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    #1

    To take a dislike to sb

    Hello

    I have noticed that the expression to take a dislike to sb is mostly used in past, e.g.: He took an instant dislike to him because of his red hair.

    Is it OK to use that expression in present simple, does it sound good? Let's take a few examples:

    1. If somebody takes a dislike to you, go and talk to him.
    2. What can you do when somebody takes a dislike to you?
    3. Did Diana take a dislike to you when you told her that it was you who beat her husband up? (I know this is Past Simple)

    Do the sentences sound good or rather weird? Shall I use other words?


    thank you

  1. 5jj's Avatar
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    #2

    Re: To take a dislike to sb

    They are OK, though no. 3 is not very natural, If you beat Diana's husband up, I think she would do more than take a dislike to you.

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    #3

    Re: To take a dislike to sb

    Thank you very much; may I ask an additional question please? Could you please tell me if I could replace take with have. Will the sentences still sound OK?
    That was just little fight with Diana's husband ;)

    1. If somebody has a dislike to you, go and talk to him.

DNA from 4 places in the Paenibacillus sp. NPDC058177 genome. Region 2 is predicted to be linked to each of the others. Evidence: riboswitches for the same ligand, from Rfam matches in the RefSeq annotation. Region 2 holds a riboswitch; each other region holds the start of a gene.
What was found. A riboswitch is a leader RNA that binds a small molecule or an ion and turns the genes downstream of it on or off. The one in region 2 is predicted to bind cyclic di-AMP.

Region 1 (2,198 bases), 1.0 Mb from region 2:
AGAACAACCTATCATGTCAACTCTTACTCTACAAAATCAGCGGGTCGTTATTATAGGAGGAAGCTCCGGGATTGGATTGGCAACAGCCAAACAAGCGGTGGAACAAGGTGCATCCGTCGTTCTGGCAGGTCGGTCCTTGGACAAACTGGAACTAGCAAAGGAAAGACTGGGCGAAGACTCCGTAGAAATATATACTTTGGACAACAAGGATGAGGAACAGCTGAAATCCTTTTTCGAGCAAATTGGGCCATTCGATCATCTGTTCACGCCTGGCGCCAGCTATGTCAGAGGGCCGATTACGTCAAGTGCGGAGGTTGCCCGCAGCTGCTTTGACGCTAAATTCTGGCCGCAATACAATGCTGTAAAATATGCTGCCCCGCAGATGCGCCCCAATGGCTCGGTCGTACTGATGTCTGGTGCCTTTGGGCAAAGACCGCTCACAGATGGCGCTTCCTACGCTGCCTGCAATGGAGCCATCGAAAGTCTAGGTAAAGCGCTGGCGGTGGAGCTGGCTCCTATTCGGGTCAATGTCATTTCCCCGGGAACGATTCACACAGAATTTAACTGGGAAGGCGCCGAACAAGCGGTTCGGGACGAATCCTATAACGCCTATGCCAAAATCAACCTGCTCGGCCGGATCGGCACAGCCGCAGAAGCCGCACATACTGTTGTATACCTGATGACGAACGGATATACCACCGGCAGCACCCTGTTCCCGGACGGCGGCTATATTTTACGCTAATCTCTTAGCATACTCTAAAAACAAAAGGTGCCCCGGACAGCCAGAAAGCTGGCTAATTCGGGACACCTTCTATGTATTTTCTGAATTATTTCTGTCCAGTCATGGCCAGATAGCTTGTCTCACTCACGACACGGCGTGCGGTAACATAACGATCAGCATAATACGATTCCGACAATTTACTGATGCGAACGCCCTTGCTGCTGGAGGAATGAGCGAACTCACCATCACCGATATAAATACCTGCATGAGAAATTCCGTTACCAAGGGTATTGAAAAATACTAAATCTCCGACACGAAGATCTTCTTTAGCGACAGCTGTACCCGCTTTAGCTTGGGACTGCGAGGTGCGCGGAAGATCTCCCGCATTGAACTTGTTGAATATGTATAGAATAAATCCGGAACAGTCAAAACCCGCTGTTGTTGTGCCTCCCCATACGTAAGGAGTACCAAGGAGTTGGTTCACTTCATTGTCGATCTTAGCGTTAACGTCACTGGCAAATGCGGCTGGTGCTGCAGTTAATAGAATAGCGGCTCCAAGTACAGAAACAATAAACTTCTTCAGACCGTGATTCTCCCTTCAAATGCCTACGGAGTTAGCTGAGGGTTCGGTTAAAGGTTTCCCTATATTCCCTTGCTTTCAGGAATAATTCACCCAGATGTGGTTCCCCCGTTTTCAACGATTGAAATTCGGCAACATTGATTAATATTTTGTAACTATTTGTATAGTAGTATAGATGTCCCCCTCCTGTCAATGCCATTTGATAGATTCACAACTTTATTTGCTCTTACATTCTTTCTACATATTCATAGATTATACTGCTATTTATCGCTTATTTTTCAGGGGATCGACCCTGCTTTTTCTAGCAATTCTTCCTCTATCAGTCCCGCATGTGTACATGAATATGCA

2. What can you do when somebody has a dislike to you?
    3. Did Diana have a dislike to you when you told her that it was you who beat her husband up? (I know this is Past Simple)

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    #4

    Re: To take a dislike to sb

    Those three don't work.

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    #5

    Re: To take a dislike to sb

    What about:
    1. If somebody has a dislike for you, go and talk to him.
    2. What can you do when somebody has a dislike for you?

    I found in longman dictionary: Truman had a strong dislike for communism.

    have + dislike + for work there ...

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    #6

    Re: To take a dislike to sb

    You could use them, but dislikes sounds better to me in both.

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